Rejuvenate the Land

How OCF overcame this year’s swathe of obstacles

Photo by Tony Clementi

Crashing branches, trees snapped in half, debris-littered roads — the ice storm that swept across Lane County in February left the streets a twiggy mess that took weeks, even months, to address.

The Oregon Country Fair site in Veneta bore its share of the damage, with the back half of the main camp kitchen totaled and three booths taken out by trees. Add to that a flood and a fire that damaged OCF’s iconic dragon-shaped entryway, and the Fair faced a much bigger challenge than usual when shaping up the grounds for July.

OCF’s spirit is unfailingly tenacious, and in true form, the Fair community came together to tackle the onset of calamities that struck the site.

“It was pretty amazing the amount of devastation we saw out there,” says Charlie Ruff, general manager for OCF. “There were complete trees that had fallen down, lots of big overhead branches that had come down as well, and several areas where we put in some new emergency response trails in November that were completely covered.”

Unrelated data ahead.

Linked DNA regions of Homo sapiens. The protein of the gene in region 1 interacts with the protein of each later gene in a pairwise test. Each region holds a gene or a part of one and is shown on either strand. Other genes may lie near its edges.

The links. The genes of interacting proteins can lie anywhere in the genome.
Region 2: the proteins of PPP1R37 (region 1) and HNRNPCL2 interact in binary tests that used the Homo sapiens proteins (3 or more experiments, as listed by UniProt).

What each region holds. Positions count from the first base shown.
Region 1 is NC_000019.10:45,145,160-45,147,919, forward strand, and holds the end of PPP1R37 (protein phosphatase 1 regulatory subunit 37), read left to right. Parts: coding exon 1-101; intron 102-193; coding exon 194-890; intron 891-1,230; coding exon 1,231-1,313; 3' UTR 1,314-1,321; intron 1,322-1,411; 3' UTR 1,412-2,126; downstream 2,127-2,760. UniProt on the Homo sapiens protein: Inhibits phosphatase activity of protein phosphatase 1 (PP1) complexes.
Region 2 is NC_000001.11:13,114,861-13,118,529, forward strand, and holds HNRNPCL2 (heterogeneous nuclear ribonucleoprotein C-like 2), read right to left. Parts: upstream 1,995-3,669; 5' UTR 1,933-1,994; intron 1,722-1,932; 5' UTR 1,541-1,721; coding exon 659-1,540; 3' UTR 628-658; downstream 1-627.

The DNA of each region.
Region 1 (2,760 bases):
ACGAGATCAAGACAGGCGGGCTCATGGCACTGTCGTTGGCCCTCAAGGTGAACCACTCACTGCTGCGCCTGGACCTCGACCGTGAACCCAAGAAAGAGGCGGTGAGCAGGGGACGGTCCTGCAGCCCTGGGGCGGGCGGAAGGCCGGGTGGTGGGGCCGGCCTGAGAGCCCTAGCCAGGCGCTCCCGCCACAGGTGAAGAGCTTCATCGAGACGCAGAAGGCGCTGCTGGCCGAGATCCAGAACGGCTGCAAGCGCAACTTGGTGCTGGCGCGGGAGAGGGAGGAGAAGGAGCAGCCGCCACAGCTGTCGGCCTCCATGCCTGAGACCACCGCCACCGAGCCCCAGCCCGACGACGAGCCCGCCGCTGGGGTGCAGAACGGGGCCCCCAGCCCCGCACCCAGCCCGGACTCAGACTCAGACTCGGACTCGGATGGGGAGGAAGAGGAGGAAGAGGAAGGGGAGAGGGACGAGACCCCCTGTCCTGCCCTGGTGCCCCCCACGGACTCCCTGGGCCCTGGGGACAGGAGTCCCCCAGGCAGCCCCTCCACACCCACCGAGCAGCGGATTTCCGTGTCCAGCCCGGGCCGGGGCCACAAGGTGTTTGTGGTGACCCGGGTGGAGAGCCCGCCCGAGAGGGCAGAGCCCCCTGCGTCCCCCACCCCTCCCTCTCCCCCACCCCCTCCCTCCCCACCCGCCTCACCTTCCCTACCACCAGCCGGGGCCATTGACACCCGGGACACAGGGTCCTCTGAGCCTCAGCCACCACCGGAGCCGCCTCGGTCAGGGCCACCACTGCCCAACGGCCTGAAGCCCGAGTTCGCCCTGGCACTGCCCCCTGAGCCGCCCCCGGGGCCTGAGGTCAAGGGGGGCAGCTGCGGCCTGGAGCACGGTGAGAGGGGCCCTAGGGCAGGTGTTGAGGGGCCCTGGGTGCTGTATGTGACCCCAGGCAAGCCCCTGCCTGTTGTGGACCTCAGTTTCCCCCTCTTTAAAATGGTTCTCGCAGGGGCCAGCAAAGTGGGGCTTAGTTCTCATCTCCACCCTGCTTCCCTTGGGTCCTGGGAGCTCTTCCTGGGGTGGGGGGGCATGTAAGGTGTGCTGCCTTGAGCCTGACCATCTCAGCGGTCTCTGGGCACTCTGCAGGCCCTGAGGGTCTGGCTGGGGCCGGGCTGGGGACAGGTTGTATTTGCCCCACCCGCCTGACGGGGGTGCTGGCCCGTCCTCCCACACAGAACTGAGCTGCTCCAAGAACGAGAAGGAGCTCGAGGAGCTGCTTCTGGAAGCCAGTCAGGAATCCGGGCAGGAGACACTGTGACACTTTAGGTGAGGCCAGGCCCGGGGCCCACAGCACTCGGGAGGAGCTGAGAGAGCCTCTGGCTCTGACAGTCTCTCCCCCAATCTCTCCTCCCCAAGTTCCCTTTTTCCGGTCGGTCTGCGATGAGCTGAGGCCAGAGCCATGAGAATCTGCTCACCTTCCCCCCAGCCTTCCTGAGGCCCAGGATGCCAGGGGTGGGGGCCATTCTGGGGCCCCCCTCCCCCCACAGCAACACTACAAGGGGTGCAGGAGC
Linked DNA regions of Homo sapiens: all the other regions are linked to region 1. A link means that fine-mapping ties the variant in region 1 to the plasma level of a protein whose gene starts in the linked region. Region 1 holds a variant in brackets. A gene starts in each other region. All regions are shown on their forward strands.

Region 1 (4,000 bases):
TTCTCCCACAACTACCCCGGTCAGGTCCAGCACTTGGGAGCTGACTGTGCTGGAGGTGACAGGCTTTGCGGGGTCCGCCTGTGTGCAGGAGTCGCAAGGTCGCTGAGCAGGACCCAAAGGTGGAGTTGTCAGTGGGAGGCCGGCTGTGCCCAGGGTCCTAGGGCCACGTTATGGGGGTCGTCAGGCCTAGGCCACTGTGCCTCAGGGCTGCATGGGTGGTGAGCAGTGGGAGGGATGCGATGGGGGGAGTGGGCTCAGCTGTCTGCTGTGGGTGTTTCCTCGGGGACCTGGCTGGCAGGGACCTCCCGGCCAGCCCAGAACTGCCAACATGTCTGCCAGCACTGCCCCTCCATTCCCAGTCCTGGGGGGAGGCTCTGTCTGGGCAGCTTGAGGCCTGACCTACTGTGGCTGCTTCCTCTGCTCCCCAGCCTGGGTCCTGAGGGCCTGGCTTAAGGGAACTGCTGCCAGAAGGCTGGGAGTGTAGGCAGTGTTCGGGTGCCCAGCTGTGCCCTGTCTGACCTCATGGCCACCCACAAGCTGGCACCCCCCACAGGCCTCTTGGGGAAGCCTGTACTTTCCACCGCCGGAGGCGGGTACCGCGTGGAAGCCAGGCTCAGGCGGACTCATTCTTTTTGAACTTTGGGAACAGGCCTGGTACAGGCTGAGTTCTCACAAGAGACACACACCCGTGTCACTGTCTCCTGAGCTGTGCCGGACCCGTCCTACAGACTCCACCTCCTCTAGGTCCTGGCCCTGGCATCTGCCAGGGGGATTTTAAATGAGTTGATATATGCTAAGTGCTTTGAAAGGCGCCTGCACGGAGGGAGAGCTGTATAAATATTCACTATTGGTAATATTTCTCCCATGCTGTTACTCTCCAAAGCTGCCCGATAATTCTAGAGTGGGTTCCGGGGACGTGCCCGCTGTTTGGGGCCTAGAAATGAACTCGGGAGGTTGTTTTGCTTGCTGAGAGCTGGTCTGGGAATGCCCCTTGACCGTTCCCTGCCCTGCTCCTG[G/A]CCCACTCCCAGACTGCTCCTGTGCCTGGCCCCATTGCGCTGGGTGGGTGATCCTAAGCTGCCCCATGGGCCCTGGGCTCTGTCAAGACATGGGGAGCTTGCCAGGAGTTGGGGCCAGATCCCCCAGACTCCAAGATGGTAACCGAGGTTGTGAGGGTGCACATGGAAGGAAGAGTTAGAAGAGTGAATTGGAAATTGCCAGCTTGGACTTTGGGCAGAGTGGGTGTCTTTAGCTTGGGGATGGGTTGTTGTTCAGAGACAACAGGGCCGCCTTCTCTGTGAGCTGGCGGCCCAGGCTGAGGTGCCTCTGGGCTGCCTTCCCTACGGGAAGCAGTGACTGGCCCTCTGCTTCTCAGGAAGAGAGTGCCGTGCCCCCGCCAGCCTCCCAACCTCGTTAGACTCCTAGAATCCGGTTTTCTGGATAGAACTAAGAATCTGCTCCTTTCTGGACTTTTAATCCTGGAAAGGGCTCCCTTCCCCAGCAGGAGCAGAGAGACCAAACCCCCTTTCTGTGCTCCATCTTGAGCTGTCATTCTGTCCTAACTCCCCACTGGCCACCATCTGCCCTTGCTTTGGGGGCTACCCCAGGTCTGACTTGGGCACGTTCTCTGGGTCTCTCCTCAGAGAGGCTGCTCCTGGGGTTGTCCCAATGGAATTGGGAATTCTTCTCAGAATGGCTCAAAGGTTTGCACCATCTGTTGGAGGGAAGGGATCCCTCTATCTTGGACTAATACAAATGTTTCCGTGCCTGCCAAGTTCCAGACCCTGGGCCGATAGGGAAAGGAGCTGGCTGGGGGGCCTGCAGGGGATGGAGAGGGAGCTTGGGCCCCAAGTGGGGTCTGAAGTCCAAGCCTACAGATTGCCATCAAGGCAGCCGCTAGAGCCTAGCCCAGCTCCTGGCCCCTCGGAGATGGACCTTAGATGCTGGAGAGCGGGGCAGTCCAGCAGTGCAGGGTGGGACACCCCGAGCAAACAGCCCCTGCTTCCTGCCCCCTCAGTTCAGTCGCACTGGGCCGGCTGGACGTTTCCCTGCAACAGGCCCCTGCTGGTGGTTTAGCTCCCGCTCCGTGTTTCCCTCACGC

The site flooded after the freeze, so the Fair community couldn’t even access the area until the last week of February. Ruff says reconstruction work started in March, and the first step was simply assessing the damage and coming up with a plan of repair.

“We had to keep our site closed except for working crews, and that was hard for the Fair community, who like having access to the land. It’s a place of physical and spiritual rejuvenation,” Ruff says.

Over the months, Ruff and hundreds of volunteers helped clear out branches and debris from the site, and as of presstime, they’re still in the process of doing that in some of the back camping areas. Starting in March, volunteer work parties slowly and steadily unburied the land.

Despite the adversity, OCF managed to expand this year, with additions such as The Bubble, which features flow arts like the acrobatics-yoga hybrid acroyoga and a toy box filled with hula hoops, juggling clubs, staves and more. Also new is an area devoted to stewardship at the Fair, including displays and discussions on how the Fair can maintain the land and change the world.

As the Fair draws near, Ruff says, he is continually blown away by the OCF community and its ability to handle roadblocks. “There is no doubt in my mind that the collective labor we went through to recover from this is going to make the fruit of the peach that much sweeter when we’re out enjoying the Fair,” he says. “You can already taste it in the air.”

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